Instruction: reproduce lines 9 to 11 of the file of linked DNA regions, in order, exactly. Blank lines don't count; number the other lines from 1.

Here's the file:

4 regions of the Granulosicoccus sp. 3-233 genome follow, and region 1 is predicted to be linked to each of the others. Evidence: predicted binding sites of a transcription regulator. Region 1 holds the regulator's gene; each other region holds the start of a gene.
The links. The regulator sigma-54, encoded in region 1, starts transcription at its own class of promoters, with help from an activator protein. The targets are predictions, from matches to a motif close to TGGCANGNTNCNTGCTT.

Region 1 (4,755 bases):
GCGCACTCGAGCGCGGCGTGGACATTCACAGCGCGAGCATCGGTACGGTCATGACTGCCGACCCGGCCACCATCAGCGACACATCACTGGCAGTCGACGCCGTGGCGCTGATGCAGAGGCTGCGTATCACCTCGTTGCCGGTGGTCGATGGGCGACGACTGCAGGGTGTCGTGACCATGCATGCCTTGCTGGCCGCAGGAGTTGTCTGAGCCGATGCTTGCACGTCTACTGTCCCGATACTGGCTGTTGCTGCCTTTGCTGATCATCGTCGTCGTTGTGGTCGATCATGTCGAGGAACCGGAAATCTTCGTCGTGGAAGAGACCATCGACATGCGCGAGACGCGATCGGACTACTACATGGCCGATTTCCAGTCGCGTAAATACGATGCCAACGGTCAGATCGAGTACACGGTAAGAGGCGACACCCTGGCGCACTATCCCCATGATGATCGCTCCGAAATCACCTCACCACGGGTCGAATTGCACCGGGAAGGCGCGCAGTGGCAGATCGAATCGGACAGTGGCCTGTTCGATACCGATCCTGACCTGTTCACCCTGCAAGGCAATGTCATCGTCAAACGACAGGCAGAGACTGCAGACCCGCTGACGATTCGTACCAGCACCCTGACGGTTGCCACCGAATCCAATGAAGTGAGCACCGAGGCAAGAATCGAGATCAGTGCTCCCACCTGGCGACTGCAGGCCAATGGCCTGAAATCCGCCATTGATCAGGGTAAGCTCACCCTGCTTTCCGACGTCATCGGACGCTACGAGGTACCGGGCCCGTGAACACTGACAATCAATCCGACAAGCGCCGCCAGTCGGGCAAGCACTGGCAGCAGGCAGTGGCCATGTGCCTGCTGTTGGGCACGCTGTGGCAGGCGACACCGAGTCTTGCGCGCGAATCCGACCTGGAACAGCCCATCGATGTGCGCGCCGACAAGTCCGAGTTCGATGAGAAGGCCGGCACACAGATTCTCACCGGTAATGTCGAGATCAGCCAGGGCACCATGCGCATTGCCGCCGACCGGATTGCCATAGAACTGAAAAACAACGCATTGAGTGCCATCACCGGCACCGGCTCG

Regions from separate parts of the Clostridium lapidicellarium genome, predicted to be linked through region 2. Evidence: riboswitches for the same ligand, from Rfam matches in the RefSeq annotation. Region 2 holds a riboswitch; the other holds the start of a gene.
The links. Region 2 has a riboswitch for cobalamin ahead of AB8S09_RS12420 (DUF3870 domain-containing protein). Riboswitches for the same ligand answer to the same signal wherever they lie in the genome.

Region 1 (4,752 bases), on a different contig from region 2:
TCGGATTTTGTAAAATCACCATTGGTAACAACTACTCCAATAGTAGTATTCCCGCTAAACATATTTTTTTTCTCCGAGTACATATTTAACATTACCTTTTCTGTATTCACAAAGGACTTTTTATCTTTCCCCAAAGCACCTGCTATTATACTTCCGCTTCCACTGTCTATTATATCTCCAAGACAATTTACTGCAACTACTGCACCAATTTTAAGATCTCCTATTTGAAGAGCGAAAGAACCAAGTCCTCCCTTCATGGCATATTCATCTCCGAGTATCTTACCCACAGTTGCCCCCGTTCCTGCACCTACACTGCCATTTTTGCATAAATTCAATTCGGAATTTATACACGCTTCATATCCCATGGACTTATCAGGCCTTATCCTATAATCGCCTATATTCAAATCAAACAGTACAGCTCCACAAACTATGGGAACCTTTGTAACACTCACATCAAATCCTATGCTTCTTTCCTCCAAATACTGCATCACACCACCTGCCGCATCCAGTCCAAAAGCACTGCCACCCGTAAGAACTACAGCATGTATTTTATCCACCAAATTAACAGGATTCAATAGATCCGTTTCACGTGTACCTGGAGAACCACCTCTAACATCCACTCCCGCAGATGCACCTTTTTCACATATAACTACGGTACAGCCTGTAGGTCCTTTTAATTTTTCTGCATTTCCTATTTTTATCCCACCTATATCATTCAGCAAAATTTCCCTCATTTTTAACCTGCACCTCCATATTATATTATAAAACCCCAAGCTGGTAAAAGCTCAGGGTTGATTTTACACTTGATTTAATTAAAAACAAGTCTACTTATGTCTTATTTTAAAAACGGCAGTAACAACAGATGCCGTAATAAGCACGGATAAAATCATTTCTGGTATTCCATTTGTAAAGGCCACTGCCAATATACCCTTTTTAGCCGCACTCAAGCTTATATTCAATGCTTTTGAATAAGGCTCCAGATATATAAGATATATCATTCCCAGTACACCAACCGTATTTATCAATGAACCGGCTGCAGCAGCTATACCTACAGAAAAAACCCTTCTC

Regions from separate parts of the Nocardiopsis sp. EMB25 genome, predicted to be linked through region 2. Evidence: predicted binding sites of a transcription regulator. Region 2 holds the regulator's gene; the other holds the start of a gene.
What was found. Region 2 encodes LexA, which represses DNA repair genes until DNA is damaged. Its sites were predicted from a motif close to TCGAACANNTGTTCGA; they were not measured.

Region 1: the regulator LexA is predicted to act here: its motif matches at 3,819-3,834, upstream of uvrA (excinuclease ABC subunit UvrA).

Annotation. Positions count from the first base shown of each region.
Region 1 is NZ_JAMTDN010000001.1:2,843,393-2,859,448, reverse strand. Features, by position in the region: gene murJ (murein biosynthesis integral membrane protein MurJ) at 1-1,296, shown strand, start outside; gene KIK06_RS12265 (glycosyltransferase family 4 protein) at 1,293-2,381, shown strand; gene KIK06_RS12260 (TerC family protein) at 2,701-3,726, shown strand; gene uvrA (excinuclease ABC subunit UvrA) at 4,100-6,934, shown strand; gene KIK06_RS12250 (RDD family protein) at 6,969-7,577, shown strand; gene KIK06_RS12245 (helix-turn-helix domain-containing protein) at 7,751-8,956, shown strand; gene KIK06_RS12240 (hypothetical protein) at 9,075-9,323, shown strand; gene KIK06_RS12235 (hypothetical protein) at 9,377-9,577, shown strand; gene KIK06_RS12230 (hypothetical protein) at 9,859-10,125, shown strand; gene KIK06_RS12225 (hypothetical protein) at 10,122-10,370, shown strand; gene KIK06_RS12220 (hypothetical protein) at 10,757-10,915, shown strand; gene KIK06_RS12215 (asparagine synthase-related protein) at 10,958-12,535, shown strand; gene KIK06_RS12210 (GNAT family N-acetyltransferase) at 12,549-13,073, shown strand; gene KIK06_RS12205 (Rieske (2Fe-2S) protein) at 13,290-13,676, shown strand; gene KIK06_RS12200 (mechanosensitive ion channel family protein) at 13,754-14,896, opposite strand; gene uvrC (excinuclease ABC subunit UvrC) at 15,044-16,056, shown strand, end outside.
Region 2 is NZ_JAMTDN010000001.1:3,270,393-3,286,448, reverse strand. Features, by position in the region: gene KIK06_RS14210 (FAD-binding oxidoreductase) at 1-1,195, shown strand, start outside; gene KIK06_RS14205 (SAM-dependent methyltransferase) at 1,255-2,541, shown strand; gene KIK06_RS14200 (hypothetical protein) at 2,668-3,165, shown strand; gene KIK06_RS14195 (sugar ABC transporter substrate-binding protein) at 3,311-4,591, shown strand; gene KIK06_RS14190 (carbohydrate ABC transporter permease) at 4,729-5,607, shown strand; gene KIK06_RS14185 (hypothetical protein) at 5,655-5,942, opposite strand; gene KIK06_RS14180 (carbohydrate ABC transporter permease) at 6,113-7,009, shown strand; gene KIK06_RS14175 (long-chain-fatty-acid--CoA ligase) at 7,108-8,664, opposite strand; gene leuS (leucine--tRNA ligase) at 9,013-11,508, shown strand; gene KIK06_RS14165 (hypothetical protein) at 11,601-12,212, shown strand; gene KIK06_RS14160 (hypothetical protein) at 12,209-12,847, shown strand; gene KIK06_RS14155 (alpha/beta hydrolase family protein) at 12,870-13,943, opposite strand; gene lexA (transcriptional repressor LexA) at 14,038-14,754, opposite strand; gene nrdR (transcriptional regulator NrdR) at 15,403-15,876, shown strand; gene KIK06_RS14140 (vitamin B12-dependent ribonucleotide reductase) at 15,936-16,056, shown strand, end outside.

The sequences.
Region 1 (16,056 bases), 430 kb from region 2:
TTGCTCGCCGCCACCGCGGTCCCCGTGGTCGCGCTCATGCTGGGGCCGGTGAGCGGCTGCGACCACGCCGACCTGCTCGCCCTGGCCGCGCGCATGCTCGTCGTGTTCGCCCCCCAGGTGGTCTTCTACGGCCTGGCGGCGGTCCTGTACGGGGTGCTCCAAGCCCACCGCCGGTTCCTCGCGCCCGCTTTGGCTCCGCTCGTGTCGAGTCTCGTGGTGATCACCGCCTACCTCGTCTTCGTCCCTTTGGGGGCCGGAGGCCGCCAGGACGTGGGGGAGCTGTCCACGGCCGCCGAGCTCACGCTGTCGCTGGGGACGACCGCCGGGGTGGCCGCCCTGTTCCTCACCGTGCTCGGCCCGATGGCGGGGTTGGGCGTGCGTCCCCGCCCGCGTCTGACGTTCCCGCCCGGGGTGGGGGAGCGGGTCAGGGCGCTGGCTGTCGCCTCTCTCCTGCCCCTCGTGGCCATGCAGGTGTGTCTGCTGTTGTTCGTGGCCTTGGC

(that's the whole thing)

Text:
Regions from separate parts of the Nocardiopsis sp. EMB25 genome, predicted to be linked through region 2. Evidence: predicted binding sites of a transcription regulator. Region 2 holds the regulator's gene; the other holds the start of a gene.
What was found. Region 2 encodes LexA, which represses DNA repair genes until DNA is damaged. Its sites were predicted from a motif close to TCGAACANNTGTTCGA; they were not measured.

Region 1: the regulator LexA is predicted to act here: its motif matches at 3,819-3,834, upstream of uvrA (excinuclease ABC subunit UvrA).